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The Great Crested Flycatcher is a common Spring and Summer resident throughout much of the eastern North America, spending the winters in the neotropics. Their calls are regularly heard, but the birds prefer to remain hidden in treetop canopies. As their name implies, they are predominantly insect feeders and often snatch bugs in mid air, leaping from a perch and returning momentarily. They are well-known for their unique choices of nesting material; often man-made materials, but snakesins are a popular addition. I had the pleasure of observing and photographing this juvenile briefly right beside the Southeastern Natural Sciences Campus at Phinizy Swamp Nature Park.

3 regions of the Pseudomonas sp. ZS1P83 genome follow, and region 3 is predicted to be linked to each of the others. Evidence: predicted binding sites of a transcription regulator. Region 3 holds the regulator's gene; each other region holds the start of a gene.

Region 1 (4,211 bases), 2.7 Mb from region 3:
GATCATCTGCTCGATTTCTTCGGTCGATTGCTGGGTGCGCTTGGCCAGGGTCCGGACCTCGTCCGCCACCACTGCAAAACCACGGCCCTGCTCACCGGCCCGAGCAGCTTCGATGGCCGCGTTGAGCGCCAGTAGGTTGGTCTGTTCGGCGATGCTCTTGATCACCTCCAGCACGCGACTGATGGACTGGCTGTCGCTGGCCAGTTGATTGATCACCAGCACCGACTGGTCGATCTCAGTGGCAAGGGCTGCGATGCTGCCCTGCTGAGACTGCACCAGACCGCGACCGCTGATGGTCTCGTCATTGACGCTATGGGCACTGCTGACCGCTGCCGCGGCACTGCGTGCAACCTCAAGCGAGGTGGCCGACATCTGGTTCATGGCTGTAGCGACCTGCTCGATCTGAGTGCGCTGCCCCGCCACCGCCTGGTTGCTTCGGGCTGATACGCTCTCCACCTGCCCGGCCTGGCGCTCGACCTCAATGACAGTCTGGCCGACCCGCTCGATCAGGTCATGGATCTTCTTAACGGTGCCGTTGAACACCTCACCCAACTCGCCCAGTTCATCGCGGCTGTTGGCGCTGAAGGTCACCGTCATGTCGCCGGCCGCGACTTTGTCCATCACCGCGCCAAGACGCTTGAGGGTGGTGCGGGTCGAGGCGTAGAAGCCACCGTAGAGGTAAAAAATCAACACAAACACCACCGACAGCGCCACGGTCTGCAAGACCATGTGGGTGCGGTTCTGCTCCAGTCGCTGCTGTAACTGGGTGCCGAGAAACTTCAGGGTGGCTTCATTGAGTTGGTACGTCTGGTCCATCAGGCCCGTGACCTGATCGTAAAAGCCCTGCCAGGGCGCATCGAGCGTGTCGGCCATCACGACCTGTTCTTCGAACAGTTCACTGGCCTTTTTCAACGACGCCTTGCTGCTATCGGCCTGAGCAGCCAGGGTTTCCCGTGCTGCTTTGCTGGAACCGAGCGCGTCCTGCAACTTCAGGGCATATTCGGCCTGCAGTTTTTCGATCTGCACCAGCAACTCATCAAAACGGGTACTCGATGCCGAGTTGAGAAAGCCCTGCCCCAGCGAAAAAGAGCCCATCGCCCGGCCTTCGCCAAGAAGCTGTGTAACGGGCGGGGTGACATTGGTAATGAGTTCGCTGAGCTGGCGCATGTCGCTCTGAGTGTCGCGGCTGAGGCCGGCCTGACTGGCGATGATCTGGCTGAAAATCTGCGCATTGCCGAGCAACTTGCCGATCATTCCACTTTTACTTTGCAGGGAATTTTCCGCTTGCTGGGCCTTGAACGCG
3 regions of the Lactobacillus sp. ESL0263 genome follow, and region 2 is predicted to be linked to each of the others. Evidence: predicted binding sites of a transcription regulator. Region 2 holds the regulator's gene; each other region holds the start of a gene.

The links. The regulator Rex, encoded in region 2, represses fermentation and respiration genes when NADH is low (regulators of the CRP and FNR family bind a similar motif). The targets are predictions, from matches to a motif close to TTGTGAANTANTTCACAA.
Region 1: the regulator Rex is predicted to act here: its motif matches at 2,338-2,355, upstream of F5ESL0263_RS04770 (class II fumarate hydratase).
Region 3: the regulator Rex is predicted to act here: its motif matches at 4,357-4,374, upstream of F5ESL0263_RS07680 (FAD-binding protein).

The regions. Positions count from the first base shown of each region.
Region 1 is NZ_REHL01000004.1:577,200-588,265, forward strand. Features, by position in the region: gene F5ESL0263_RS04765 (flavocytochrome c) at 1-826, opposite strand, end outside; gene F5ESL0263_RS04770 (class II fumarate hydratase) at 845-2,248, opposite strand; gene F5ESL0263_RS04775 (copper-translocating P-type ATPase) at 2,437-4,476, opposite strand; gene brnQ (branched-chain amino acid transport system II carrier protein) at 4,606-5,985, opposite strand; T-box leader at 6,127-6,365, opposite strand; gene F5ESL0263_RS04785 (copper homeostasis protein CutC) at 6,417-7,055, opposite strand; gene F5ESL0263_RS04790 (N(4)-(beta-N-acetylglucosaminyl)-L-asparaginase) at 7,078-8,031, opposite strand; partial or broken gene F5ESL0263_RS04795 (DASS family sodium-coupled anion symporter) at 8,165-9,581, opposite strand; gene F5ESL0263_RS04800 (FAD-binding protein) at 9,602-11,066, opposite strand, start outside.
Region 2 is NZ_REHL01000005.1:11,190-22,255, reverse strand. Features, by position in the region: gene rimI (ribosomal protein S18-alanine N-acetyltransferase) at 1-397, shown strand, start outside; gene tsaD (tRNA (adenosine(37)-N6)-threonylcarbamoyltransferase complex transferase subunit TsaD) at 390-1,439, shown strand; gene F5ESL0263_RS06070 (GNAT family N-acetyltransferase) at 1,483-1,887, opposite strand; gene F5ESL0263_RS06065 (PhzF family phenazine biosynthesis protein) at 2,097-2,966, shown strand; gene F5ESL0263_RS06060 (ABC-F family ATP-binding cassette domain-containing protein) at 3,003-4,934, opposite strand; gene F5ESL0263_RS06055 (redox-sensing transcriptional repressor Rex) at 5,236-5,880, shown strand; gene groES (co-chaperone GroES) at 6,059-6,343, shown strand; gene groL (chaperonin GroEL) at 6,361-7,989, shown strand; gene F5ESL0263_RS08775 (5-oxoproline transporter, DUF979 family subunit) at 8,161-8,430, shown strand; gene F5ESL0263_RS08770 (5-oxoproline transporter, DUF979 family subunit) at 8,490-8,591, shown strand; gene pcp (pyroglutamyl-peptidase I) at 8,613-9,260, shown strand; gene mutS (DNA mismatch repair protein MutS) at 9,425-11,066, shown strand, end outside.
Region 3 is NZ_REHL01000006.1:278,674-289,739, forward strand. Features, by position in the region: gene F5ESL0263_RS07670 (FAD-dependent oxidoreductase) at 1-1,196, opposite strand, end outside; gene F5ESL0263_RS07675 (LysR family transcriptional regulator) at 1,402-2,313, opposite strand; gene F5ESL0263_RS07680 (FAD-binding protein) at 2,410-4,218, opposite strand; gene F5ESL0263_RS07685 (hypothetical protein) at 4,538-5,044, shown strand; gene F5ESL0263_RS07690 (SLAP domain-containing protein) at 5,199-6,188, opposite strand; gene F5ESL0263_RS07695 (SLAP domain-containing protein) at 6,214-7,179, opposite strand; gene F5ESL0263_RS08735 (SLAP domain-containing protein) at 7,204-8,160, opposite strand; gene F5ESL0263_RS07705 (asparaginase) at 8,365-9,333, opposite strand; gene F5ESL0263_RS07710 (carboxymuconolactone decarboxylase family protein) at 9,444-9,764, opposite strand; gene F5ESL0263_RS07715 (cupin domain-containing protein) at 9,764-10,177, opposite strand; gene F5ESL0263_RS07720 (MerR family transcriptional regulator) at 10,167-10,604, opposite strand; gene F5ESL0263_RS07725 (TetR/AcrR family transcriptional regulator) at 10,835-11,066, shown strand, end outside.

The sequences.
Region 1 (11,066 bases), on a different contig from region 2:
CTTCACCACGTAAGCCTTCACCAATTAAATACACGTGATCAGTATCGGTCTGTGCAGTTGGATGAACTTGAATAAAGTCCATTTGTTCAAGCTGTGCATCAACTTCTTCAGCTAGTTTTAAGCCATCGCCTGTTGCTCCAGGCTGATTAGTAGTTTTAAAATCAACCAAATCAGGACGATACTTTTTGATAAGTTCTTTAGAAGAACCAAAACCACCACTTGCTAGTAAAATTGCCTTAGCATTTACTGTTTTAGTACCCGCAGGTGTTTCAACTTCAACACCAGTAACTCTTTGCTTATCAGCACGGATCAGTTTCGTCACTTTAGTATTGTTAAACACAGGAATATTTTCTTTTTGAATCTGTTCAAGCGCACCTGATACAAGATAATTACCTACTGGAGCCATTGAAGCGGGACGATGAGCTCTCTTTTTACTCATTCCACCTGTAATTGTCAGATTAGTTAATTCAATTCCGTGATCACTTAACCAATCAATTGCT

Leucism is an uncommon plumage abnormality caused by a genetic mutation. Melanin and other pigment cannot form and as a result the bird's feathers are pale. Leucism is similar to albinism, but differs in that the bird still retains some ability to form pigment and the eyes and/or legs are generally the same color as a typical bird. Partially leucistic birds, like this Great Crested Flycatcher, will still show some vague coloration or will have random white patches on the plumage. Fully leucistic birds will be all white but with typical-colored eyes and/or legs and feet.